-- Frederic Bastiat
CosmicAlfonzo
Posts: 5,955
Add as Friend
Challenge to a Debate
Send a Message
2/28/2011 10:56:20 PM
Posted: 5 years ago
Yeah, Buddha was a pretty smart dude indeed.

To say the least.
Official "High Priest of Secular Affairs and Transient Distributor of Sonic Apple Seeds relating to the Reptilian Division of Paperwork Immoliation" of The FREEDO Bureaucracy, a DDO branch of the Erisian Front, a subdivision of the Discordian Back, a Limb of the Illuminatian Cosmic Utensil Corp
PrimoVictoria
Posts: 38
Add as Friend
Challenge to a Debate
Send a Message
3/1/2011 5:46:20 AM
Posted: 5 years ago
At 2/28/2011 9:16:36 PM, GeoLaureate8 wrote:
At 2/28/2011 8:58:53 PM, PrimoVictoria wrote:
So are you saying language is based upon discrimination?

You've got the wrong idea. He doesn't mean social discrimination. Look at the actual definition of "discrimination."

descriminate:
1. to make or constitute a distinction in or between; differentiate: a mark that discriminates the original from the copy.

2. to note or distinguish as different: He can discriminate minute variations in

-- Dictionary.com

That is what I meant.
PrimoVictoria
Posts: 38
Add as Friend
Challenge to a Debate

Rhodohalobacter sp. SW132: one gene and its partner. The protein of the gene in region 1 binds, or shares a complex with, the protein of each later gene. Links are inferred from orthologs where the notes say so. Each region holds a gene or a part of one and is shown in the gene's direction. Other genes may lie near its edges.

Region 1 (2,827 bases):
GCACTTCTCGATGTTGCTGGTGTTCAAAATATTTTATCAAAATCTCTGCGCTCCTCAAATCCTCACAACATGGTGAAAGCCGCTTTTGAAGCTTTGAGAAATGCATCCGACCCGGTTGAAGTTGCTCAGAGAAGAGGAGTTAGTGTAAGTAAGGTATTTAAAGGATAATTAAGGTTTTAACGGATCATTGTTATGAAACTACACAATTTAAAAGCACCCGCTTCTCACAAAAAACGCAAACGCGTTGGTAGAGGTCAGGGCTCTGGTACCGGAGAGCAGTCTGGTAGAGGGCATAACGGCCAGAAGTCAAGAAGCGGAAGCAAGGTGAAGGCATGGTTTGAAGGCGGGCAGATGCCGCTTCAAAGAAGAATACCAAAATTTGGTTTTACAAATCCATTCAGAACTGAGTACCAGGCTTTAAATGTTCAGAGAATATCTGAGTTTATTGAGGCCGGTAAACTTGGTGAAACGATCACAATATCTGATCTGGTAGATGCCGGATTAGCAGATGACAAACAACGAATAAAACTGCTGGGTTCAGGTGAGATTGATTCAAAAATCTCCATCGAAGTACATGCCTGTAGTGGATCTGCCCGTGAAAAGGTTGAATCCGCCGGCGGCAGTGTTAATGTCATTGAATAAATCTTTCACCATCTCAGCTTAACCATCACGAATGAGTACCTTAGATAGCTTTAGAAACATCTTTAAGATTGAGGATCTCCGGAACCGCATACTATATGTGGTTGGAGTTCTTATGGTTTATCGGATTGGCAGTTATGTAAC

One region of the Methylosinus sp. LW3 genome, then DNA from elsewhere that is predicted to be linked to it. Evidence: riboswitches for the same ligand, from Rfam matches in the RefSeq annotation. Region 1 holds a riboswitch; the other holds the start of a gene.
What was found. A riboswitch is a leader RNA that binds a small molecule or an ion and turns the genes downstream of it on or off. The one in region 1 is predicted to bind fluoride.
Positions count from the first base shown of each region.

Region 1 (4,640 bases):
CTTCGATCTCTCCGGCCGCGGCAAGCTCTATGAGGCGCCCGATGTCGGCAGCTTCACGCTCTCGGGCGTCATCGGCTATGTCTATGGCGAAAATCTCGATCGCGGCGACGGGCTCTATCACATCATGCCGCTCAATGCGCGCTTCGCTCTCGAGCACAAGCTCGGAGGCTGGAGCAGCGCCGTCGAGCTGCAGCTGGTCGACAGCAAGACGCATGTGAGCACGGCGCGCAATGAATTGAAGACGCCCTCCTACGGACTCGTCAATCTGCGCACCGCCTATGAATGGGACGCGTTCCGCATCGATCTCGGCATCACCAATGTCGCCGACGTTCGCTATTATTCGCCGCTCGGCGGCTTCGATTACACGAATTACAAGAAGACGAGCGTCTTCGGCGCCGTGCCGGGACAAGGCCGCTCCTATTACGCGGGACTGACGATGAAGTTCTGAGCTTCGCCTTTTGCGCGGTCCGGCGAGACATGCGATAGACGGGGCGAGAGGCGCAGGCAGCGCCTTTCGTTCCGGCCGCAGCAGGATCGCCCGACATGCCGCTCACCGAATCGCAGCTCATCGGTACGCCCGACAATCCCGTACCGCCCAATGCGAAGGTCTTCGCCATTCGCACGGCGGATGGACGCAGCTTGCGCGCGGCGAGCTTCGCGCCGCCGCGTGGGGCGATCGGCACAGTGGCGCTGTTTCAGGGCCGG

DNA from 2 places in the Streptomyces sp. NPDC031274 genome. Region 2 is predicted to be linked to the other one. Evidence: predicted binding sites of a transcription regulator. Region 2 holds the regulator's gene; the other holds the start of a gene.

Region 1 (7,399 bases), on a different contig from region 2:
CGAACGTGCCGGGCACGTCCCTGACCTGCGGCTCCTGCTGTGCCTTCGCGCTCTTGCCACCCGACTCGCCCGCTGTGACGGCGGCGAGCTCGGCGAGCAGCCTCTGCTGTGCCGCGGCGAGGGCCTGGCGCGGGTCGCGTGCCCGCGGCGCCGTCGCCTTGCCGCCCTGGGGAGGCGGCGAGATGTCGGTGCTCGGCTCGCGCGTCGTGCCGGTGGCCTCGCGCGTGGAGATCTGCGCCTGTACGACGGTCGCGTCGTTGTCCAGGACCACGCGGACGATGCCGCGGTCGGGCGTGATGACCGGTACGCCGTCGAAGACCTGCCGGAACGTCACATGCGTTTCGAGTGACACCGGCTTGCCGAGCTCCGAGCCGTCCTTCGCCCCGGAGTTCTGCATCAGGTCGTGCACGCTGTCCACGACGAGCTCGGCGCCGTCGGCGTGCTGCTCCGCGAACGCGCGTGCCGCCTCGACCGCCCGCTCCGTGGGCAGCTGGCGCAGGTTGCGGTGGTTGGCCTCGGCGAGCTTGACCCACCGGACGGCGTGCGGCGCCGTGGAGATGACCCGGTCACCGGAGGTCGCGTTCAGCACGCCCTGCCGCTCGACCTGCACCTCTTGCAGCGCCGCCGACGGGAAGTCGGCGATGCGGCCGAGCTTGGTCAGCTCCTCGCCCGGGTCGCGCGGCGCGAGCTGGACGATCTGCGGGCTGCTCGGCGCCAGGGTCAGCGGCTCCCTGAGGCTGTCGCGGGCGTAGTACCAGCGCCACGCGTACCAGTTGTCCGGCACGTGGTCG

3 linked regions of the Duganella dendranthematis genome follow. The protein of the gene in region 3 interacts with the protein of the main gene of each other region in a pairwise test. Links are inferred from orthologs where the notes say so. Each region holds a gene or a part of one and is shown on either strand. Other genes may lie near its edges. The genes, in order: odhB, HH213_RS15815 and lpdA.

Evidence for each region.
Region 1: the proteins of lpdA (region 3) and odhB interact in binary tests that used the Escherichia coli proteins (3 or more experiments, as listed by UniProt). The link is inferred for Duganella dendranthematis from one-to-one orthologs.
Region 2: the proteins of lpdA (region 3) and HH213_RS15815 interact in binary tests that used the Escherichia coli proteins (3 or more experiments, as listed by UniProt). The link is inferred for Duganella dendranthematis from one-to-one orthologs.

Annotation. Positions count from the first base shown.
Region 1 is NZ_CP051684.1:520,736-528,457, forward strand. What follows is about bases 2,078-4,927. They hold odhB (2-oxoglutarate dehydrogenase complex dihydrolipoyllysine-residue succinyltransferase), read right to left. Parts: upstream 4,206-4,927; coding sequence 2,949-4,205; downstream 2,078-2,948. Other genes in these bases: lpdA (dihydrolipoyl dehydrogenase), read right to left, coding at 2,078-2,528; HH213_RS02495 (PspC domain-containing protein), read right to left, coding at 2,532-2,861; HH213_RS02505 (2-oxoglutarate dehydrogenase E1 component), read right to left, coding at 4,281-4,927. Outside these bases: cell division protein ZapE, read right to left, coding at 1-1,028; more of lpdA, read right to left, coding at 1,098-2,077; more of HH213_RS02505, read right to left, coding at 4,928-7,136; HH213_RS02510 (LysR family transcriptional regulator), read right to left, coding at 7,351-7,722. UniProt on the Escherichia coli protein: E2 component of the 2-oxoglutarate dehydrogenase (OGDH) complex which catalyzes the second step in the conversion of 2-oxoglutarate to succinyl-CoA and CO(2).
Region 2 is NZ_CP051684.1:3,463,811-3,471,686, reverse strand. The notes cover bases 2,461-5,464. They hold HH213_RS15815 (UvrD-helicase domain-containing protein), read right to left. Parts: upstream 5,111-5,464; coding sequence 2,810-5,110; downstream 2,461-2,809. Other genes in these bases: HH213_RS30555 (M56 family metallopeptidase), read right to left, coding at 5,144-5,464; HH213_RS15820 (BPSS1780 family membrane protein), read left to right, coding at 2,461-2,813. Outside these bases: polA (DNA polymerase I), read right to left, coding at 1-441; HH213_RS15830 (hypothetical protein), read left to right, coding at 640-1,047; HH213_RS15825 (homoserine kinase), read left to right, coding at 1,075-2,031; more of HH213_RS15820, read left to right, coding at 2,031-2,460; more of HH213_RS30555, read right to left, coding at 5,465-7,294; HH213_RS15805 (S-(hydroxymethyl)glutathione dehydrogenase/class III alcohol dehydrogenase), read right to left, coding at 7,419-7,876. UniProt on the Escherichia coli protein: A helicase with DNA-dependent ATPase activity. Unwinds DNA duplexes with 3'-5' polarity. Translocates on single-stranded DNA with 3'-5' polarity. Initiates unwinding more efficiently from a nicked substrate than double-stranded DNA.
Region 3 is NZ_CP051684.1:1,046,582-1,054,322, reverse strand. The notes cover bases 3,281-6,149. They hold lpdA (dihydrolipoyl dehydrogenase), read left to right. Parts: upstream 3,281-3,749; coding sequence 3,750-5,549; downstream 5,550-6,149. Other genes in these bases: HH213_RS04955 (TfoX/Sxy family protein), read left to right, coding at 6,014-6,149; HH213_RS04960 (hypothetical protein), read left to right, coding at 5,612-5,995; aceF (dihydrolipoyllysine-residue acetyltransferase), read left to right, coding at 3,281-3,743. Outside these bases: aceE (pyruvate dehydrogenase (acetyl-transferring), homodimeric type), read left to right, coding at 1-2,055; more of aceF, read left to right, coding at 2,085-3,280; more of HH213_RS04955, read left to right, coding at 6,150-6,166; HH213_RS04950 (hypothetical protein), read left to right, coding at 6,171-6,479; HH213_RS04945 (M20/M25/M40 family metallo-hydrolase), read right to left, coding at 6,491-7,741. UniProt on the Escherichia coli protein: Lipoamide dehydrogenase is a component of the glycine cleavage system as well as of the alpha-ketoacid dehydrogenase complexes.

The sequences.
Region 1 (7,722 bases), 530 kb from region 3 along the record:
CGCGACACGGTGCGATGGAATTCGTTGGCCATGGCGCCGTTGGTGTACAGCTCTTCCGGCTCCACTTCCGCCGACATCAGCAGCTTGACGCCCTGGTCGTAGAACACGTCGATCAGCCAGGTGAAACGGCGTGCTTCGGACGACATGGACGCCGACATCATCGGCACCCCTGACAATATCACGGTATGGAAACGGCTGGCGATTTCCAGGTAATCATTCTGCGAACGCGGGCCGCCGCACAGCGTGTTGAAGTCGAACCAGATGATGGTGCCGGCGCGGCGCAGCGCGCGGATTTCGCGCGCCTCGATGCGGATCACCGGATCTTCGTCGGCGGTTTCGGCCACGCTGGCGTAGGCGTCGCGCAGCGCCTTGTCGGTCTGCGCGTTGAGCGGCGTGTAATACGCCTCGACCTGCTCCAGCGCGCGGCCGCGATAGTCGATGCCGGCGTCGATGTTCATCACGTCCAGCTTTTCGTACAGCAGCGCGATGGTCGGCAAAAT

Send a Message
3/1/2011 3:02:48 PM
Posted: 5 years ago
At 3/1/2011 5:46:20 AM, PrimoVictoria wrote:
At 2/28/2011 9:16:36 PM, GeoLaureate8 wrote:
At 2/28/2011 8:58:53 PM, PrimoVictoria wrote:
So are you saying language is based upon discrimination?

You've got the wrong idea. He doesn't mean social discrimination. Look at the actual definition of "discrimination."

descriminate:
1. to make or constitute a distinction in or between; differentiate: a mark that discriminates the original from the copy.

2. to note or distinguish as different: He can discriminate minute variations in

-- Dictionary.com

That is what I meant.

We are currently going over this topic of the origins of language in my sociology class, and we are also intertwining this subject in with the cases of human children having little to no human contact and how these children lacked vocal skills, basically we are having an debate on whether or not heredity controls ones ability to learn (invent) language (in consideration of some racist factions and their belief that they are superior genetically and their language is superior for they have an ingrained instinct to produce this language, etc) and this more or less disproves any instinct to produce language but there is an instinct to acquire language at a young age. This debate is leading down to a discussion upon how the first human languages have formed and now we are trying to figure out that first stroke of genius that was language. Please excuse any mistypes, for I am doing this on my phone.
Vi_Veri
Posts: 4,487
Add as Friend
Challenge to a Debate
Send a Message
3/1/2011 3:07:45 PM
Posted: 5 years ago
At 3/1/2011 3:02:48 PM, PrimoVictoria wrote:
At 3/1/2011 5:46:20 AM, PrimoVictoria wrote:
At 2/28/2011 9:16:36 PM, GeoLaureate8 wrote:
At 2/28/2011 8:58:53 PM, PrimoVictoria wrote:
So are you saying language is based upon discrimination?

You've got the wrong idea. He doesn't mean social discrimination. Look at the actual definition of "discrimination."